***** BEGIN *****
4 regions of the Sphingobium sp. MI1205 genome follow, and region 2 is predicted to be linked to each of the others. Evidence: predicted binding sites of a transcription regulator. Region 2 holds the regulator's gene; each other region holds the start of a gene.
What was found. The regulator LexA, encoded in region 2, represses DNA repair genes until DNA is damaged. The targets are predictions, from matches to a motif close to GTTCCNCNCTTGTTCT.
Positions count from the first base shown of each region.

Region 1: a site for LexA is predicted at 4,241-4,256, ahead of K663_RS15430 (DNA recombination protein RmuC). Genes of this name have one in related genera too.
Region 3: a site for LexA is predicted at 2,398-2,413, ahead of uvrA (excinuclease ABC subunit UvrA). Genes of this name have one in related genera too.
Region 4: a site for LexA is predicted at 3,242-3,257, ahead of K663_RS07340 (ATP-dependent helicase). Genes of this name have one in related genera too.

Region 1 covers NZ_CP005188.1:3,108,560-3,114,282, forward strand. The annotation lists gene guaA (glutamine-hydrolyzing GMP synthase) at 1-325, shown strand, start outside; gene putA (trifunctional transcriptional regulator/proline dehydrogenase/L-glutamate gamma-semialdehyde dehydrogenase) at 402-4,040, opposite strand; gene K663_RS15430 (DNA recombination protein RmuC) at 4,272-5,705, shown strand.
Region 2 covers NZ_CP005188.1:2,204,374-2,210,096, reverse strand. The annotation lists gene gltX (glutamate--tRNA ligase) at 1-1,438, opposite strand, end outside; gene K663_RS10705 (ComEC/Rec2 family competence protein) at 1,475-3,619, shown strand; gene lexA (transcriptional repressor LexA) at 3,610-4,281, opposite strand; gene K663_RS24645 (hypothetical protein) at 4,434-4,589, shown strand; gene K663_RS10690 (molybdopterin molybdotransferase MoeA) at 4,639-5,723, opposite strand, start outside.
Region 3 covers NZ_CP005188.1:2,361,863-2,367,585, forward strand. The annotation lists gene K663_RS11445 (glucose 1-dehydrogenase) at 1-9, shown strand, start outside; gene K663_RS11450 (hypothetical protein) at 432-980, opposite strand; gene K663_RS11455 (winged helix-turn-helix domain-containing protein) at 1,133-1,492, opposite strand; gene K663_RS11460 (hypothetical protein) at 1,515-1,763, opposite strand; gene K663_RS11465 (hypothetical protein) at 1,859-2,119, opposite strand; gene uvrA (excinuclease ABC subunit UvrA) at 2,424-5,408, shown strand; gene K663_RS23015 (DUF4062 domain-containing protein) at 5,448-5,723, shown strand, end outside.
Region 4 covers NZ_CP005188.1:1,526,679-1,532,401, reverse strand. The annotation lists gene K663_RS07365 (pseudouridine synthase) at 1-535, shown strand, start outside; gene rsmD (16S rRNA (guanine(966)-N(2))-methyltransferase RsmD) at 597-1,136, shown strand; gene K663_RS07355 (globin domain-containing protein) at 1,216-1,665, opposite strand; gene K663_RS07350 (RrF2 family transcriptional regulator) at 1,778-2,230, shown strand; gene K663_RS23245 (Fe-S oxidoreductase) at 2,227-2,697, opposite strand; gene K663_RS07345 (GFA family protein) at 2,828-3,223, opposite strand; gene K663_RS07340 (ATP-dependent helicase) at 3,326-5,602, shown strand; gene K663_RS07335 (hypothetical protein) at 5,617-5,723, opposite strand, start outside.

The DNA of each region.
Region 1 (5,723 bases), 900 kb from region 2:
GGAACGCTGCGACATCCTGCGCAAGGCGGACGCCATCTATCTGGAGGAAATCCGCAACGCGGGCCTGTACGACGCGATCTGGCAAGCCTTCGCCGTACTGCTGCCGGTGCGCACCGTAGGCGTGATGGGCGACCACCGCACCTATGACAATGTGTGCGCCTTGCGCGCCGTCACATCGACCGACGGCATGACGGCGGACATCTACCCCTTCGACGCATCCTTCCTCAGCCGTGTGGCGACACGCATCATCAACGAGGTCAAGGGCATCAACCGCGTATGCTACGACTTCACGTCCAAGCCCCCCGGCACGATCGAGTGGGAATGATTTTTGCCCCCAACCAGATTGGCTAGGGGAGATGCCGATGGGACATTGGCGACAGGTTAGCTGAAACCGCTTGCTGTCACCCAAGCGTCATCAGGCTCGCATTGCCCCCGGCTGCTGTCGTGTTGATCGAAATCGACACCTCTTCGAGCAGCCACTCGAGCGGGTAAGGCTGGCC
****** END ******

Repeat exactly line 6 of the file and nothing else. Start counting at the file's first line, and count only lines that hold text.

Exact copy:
Region 4: a site for LexA is predicted at 3,242-3,257, ahead of K663_RS07340 (ATP-dependent helicase). Genes of this name have one in related genera too.